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The construction industry is one of the largest in terms of employing manpower and volume of materials produced (cement, brick, steel and other materials). Demand and supply gap for residential buildings is increasing every year. Minimizing the consumption of the conventional materials by using alternative materials, methods and techniques can result in scope for considerable energy savings as well as reduction of CO2 emission. The modern tendency is to use energy-intensive material in buildings such as aluminum, steel, and glass. Hence, the consumption of these metals should be kept to a minimum, in order to keep the energy in a building low.  It is important to look for alternative materials with low embodied energy.

Buildings must be designed according to the bioclimatic architecture for the minimization of the energy needs and the environmental impact of them, using new heat-insulating materials and special glasses (e.g. smart windows), which reduce effectively thermal losses during the winter and energy consumption for cooling during the summer. Under these aspects, the prospective energy savings in the buildings (especially in the new buildings) can be more than 50% of the energy consumption of standard buildings and become a regular procedure for the built environment construction. When we walk into a building, we often overlook the basic premise of what that building is actually doing. A building, by its simplest definition, is an environmental separator that maintains a barrier between the interior and exterior climates of a space. The second law of thermodynamics explains how a building can maintain climate control through its wall insulation; differences in temperature, pressure, and density tend to even out after a while.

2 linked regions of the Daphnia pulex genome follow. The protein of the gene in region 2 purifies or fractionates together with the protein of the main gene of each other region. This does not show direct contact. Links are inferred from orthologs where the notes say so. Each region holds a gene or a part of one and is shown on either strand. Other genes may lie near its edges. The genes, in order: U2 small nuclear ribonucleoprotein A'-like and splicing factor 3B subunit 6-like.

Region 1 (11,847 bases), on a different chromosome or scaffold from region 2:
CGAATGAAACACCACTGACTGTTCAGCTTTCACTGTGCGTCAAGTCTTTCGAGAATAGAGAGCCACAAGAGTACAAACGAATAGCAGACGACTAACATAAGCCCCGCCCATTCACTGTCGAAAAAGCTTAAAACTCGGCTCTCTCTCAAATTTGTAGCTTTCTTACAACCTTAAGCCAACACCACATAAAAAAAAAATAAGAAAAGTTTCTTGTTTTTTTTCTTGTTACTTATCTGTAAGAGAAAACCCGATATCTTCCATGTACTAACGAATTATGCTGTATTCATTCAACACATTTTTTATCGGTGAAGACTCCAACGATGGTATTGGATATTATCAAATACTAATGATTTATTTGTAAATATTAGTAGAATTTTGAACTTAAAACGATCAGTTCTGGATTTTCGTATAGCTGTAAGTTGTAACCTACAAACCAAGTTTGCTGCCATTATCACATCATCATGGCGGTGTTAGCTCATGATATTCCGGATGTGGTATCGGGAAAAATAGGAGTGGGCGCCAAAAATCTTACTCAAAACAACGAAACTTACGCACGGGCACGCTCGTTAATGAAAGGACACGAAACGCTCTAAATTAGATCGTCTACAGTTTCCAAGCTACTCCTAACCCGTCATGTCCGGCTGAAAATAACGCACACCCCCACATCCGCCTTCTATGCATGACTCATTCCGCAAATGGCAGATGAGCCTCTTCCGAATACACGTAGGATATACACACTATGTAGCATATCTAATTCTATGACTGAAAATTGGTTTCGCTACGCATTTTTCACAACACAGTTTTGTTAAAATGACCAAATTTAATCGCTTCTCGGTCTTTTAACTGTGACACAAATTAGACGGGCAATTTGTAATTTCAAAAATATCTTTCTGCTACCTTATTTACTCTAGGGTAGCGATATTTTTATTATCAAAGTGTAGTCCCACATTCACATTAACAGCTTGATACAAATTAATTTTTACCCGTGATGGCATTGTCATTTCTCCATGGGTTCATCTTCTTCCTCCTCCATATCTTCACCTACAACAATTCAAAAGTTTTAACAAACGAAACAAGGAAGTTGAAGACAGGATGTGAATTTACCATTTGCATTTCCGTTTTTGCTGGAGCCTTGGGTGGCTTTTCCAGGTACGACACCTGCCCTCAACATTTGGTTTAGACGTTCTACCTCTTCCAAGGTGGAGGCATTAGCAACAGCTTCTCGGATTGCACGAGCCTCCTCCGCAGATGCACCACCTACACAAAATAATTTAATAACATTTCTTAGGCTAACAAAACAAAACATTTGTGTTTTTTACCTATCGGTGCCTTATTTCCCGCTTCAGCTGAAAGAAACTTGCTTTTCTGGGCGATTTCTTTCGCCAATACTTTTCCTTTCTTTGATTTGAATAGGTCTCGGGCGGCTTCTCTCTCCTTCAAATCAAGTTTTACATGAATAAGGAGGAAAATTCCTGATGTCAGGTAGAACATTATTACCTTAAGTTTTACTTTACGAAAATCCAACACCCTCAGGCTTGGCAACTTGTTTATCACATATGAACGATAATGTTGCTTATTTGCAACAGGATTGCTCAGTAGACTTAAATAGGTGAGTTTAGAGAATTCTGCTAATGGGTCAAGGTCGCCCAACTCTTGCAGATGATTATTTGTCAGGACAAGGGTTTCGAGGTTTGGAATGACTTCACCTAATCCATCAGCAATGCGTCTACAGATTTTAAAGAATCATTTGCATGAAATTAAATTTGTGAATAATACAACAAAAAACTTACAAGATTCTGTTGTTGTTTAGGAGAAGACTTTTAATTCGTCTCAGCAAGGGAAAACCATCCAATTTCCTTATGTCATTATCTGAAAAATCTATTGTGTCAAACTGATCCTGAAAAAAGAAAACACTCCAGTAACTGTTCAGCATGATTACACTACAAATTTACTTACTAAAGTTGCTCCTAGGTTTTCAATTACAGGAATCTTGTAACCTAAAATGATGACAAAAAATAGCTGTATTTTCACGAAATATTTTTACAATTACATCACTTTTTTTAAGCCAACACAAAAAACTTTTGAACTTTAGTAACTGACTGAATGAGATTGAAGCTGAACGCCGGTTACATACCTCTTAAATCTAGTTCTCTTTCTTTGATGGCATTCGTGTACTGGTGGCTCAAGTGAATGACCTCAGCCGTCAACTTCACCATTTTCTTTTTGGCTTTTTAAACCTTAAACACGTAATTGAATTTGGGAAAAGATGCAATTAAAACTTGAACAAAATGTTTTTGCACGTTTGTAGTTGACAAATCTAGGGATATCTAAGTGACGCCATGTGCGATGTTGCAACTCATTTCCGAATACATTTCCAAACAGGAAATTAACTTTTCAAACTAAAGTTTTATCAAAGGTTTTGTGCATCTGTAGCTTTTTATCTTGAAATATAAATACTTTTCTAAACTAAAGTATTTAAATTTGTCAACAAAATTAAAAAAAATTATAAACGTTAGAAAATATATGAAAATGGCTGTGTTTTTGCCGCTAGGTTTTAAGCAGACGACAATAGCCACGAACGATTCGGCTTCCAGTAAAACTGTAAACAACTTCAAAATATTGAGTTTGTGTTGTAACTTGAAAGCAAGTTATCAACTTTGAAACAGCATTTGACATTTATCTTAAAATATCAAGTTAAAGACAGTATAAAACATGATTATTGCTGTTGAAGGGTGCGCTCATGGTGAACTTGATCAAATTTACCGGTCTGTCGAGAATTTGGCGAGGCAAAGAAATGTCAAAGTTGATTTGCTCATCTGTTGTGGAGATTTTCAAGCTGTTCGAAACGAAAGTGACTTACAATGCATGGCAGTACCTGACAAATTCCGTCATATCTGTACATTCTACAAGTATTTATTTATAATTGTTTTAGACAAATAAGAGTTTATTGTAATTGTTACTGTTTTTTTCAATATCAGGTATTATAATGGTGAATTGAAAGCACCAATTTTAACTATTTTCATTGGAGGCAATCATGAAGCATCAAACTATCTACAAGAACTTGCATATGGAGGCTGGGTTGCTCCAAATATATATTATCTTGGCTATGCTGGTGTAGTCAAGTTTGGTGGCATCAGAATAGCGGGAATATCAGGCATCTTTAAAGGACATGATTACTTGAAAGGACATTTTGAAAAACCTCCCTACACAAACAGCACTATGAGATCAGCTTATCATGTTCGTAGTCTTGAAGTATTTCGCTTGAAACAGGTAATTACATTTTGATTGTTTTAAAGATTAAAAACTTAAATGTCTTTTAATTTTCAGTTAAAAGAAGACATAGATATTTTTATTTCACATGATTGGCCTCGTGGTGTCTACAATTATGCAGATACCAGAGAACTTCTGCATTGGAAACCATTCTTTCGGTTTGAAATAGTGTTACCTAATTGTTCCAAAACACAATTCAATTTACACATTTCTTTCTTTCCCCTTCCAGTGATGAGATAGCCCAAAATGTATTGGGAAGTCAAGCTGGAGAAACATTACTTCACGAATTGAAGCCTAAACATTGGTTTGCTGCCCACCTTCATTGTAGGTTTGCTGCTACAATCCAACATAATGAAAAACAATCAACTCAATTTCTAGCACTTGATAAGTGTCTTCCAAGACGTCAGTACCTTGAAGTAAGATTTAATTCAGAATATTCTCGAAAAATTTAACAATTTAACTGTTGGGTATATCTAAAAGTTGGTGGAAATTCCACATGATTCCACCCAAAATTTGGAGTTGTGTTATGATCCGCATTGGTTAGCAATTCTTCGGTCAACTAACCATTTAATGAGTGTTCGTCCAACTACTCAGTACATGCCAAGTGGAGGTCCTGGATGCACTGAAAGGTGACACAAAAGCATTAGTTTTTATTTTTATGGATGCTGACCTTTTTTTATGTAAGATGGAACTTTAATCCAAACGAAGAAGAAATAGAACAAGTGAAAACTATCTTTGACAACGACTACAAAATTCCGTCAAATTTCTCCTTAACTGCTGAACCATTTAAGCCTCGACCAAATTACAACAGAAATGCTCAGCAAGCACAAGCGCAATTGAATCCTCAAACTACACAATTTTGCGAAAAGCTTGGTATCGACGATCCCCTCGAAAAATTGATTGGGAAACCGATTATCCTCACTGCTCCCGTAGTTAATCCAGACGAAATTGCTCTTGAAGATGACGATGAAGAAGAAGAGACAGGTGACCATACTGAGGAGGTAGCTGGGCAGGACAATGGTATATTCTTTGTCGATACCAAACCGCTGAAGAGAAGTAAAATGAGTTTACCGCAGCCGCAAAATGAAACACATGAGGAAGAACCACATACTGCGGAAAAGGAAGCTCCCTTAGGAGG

Where’s the wall part come in?

According to the aforementioned law, energy is transferred to areas that have less energy. In the realm of building insulation – if you’re air conditioning your building, moisture will go from the outside of the insulated space to the inside and if you’re heating your building, moisture will go from the inside to the outside. Temperatures try to even out, simple as that. This concept becomes valuable when designing a building that can exist in all types of climates. A so-called ‘perfect’ energy-efficient wall should work, in fact, in all types of climates.  This ‘perfect’ wall consists of different layers that handle the results of the climate. A water control layer, an air control layer, a vapor control layer and a thermal control layer must exist within this wall to optimize the efficiency of its insulation. The order in which these layers exist is extremely important. Water must be considered over all else because it is difficult to control followed by air, vapor and then thermal transfer protection in the best place…the outside. The moisture control layer of an energy-efficient wall (usually a breathable house wrap-type material) is, therefore, the first layer outside of a wall. An energy-efficient approach today is to place the thermal control layer outside that, outside the framing. The cladding of the wall would rest on the outside of these control layers, with the structure (framing) of the wall being on the innermost side. Outboard, continuous insulation is key to a sustainable wall that can be optimized in all types of environments.


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